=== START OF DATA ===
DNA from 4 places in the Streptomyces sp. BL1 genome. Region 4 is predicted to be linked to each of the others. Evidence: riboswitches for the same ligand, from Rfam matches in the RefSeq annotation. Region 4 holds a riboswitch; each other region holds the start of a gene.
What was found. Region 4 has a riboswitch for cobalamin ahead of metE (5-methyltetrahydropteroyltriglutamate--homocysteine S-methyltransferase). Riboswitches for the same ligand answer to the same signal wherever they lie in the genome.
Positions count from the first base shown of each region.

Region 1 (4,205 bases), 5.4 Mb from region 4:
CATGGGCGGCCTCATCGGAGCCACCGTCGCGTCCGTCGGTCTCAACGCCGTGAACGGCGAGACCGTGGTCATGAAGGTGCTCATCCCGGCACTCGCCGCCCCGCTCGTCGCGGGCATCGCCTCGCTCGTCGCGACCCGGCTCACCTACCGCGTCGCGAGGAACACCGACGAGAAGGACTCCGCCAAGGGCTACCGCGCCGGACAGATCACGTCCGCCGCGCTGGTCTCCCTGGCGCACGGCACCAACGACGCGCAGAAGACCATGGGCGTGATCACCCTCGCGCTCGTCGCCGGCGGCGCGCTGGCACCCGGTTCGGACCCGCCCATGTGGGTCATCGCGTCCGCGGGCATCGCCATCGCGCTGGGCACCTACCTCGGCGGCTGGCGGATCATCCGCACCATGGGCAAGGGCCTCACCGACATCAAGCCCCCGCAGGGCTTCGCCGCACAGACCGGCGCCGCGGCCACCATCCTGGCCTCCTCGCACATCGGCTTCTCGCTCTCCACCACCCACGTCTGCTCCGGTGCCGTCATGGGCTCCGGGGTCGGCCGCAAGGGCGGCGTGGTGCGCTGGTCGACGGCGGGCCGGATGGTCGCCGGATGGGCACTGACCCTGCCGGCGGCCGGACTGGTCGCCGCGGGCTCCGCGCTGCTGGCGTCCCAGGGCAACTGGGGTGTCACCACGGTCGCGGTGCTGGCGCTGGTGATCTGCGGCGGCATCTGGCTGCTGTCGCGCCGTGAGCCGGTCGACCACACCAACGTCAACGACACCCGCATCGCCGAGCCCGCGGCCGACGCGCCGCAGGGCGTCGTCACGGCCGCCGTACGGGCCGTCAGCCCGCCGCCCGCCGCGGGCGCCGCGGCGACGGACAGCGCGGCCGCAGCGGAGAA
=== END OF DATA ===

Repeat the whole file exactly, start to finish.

DNA from 4 places in the Streptomyces sp. BL1 genome. Region 4 is predicted to be linked to each of the others. Evidence: riboswitches for the same ligand, from Rfam matches in the RefSeq annotation. Region 4 holds a riboswitch; each other region holds the start of a gene.
What was found. Region 4 has a riboswitch for cobalamin ahead of metE (5-methyltetrahydropteroyltriglutamate--homocysteine S-methyltransferase). Riboswitches for the same ligand answer to the same signal wherever they lie in the genome.
Positions count from the first base shown of each region.

Region 1 (4,205 bases), 5.4 Mb from region 4:
CATGGGCGGCCTCATCGGAGCCACCGTCGCGTCCGTCGGTCTCAACGCCGTGAACGGCGAGACCGTGGTCATGAAGGTGCTCATCCCGGCACTCGCCGCCCCGCTCGTCGCGGGCATCGCCTCGCTCGTCGCGACCCGGCTCACCTACCGCGTCGCGAGGAACACCGACGAGAAGGACTCCGCCAAGGGCTACCGCGCCGGACAGATCACGTCCGCCGCGCTGGTCTCCCTGGCGCACGGCACCAACGACGCGCAGAAGACCATGGGCGTGATCACCCTCGCGCTCGTCGCCGGCGGCGCGCTGGCACCCGGTTCGGACCCGCCCATGTGGGTCATCGCGTCCGCGGGCATCGCCATCGCGCTGGGCACCTACCTCGGCGGCTGGCGGATCATCCGCACCATGGGCAAGGGCCTCACCGACATCAAGCCCCCGCAGGGCTTCGCCGCACAGACCGGCGCCGCGGCCACCATCCTGGCCTCCTCGCACATCGGCTTCTCGCTCTCCACCACCCACGTCTGCTCCGGTGCCGTCATGGGCTCCGGGGTCGGCCGCAAGGGCGGCGTGGTGCGCTGGTCGACGGCGGGCCGGATGGTCGCCGGATGGGCACTGACCCTGCCGGCGGCCGGACTGGTCGCCGCGGGCTCCGCGCTGCTGGCGTCCCAGGGCAACTGGGGTGTCACCACGGTCGCGGTGCTGGCGCTGGTGATCTGCGGCGGCATCTGGCTGCTGTCGCGCCGTGAGCCGGTCGACCACACCAACGTCAACGACACCCGCATCGCCGAGCCCGCGGCCGACGCGCCGCAGGGCGTCGTCACGGCCGCCGTACGGGCCGTCAGCCCGCCGCCCGCCGCGGGCGCCGCGGCGACGGACAGCGCGGCCGCAGCGGAGAA